Logan Paul Loses Business Deals With YouTube Amid Outcry Over His “Suicide Forest” Video

YouTube has cut business ties with Logan Paul amid unrelenting backlash over his recent video showing the hanging body of a dead man in what’s known as the “suicide forest” in Japan over the holidays.

YouTube, which is usually owned by Google, said in a statement on Wednesday, first reported by the Hollywood Reporter, that will “we have decided to remove Logan Paul’s channels through Google Preferred,” referring to a program that will allows companies to sell ads on the top 5% of the platform’s most favorite content creators.

YouTube added that will the company will also not feature Paul within the fourth season of Foursome as well as his completely new originals “are on hold.”

The video, titled “We found a dead body within the Japanese Suicide Forest…”, was posted on Dec. 31 as well as showed a man’s body hanging through a tree. Paul promoted the day before on Twitter, telling followers: “tomorrow’s vlog will be the craziest as well as most real video I’ve ever uploaded.”

Paul, not YouTube, removed the video — shot in Aokigahara, a forest located at the base of Mt. Fuji — after the idea received more than 6 million views one day after publishing. He also followed up with two apologies before announcing that will he was going to “take time to reflect.”

YouTube initially said that will the video appeared to have violated its standards as well as that will Paul’s account had been issued a strike. (Getting three strikes for violating a YouTube policy within a three-month period will lead to a channel’s termination.)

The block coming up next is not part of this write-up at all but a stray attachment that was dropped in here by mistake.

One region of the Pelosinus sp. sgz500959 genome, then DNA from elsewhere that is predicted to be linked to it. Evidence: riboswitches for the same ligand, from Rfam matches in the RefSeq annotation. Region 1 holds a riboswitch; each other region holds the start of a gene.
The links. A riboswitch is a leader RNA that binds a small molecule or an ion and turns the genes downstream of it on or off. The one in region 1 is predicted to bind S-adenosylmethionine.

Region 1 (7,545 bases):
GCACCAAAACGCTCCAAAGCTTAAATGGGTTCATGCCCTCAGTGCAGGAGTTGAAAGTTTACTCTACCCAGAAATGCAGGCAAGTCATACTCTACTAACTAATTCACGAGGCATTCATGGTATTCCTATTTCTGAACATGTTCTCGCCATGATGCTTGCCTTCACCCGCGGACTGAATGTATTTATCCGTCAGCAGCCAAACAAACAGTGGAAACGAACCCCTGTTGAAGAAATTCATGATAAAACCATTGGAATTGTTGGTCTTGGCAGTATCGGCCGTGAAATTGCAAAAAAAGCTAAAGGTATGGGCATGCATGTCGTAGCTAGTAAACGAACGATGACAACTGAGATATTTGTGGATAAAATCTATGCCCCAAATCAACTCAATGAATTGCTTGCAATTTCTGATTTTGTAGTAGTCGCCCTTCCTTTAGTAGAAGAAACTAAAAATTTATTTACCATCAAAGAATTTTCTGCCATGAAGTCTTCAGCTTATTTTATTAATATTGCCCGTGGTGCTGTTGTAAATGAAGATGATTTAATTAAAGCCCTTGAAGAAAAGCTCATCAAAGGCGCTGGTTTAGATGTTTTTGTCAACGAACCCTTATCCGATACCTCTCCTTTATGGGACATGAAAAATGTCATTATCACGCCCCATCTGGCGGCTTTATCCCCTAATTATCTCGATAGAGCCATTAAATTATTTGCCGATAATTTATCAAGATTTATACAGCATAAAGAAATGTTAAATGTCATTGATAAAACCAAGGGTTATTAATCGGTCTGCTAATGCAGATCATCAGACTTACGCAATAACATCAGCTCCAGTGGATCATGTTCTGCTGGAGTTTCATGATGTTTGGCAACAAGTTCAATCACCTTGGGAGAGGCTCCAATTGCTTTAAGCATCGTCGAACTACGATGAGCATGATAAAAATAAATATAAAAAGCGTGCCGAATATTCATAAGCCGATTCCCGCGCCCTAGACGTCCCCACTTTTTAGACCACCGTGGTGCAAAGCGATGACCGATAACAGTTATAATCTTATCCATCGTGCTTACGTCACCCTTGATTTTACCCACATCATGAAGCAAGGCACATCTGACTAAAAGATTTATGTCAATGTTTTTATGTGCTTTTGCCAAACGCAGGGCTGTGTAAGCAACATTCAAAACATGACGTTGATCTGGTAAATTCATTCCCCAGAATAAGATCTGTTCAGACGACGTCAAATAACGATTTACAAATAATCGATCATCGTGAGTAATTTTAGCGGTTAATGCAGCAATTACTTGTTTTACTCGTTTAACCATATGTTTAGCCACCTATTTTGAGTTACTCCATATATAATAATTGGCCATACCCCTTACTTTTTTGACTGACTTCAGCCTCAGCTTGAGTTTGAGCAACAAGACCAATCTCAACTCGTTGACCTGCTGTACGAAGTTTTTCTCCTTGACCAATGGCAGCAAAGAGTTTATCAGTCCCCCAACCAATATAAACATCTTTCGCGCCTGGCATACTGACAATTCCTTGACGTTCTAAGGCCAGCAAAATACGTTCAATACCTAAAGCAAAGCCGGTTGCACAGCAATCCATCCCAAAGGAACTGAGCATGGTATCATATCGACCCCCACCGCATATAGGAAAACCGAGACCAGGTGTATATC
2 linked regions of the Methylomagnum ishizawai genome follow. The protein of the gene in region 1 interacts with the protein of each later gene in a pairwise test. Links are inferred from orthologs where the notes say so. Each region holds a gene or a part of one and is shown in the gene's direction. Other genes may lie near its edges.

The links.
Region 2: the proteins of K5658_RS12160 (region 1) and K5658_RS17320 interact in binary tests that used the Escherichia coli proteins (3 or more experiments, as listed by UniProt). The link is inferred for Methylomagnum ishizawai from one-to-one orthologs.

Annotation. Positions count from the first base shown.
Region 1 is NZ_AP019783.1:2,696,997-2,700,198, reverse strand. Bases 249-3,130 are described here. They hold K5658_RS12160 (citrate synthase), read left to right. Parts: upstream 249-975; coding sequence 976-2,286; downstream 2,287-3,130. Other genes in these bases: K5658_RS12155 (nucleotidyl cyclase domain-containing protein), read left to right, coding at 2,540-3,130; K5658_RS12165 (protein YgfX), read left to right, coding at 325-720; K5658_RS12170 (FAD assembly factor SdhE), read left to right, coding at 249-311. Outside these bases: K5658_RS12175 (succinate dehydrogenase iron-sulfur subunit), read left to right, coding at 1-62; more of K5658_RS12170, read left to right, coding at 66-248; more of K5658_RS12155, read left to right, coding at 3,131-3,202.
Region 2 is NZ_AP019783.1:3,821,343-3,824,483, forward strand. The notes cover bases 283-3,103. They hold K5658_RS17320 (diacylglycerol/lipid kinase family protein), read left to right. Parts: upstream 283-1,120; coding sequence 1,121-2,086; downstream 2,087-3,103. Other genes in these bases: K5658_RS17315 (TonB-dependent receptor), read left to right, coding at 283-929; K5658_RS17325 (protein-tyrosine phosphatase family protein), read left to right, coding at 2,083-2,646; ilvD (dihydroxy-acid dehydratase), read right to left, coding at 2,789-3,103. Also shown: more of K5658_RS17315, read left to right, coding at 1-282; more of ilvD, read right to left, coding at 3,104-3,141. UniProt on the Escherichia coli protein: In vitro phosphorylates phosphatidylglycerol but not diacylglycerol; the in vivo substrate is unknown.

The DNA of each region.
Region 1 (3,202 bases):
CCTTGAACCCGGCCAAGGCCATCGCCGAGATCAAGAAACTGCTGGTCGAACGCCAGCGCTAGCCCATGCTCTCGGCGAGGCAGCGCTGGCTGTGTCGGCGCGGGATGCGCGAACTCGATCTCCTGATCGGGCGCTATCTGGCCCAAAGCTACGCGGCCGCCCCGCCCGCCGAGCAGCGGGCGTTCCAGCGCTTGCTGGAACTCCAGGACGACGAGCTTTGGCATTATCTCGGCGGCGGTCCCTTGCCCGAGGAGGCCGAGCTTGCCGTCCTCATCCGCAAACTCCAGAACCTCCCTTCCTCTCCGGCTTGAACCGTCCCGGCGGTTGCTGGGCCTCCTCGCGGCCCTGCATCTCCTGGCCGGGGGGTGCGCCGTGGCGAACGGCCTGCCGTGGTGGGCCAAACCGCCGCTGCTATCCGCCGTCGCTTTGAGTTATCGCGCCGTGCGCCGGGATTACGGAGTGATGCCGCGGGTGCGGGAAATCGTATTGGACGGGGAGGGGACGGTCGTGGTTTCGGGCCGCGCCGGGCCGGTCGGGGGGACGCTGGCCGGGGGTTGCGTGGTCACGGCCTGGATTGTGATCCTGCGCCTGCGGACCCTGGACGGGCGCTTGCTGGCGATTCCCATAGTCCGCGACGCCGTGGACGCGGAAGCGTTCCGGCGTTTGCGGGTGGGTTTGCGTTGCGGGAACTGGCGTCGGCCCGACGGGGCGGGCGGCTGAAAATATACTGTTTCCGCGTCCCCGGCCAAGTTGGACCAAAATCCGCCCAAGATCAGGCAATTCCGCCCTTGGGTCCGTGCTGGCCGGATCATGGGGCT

“Our hearts go out to the family of the person featured within the video. YouTube prohibits violent or gory content posted in a shocking, sensational or disrespectful manner. If a video is usually graphic, the idea can only remain on the site when supported by appropriate educational or documentary information as well as in some cases the idea will be age-gated,” a YouTube spokesperson said at the time. “We partner with safety groups such as the National Suicide Prevention Lifeline to provide educational resources that will are incorporated in our YouTube Safety Center.”

however that will didn’t quell public outcry, as more people called for YouTube to ban Paul, who boasts more than 15 million subscribers.

The controversy, meanwhile, appeared to only fuel Paul’s popularity. His “So Sorry” video posted on Jan. 2 got 38 million views. as well as even though he has not posted since then, Paul has gained more than 400,000 completely new subscribers.

Paul had not commented publicly on the controversy beyond his statements on YouTube as well as Twitter, where he acknowledged his mistake.

“I’ve never faced criticism like that will before, because I’ve never made a mistake like that will before,” he wrote.

Representatives for Paul did not immediately respond to a request for comment.

YouTube’s action comes as even some of the platform’s vanguard began to question whether a double standard was being applied to Paul.

PewDiePie, one of the biggest YouTubers with almost 60 million subscribers, posted a video three days ago titled “Everyone Needs a Hero” pointing out additional offensive videos by Paul, including ones in which he fakes his own murder in front of little kids, plugs his merchandise when his distraught friend reveals his dog had died, as well as makes out with his brother’s ex-girlfriend.

YouTube as well as Maker Studios, owned by Disney, pulled away through the favorite gamer after the idea emerged that will he had posted several videos featuring anti-Semitic imagery as well as comments.

“the idea seemed like I got in a lot more shit for a lot less,” said PewDiePie in his video, before asking YouTube to bring back his never-released YouTube Red series, which was canceled in response to the controversy. “If nothing else, bring back Scare PewDiePie Season 2. We shot the whole thing.”

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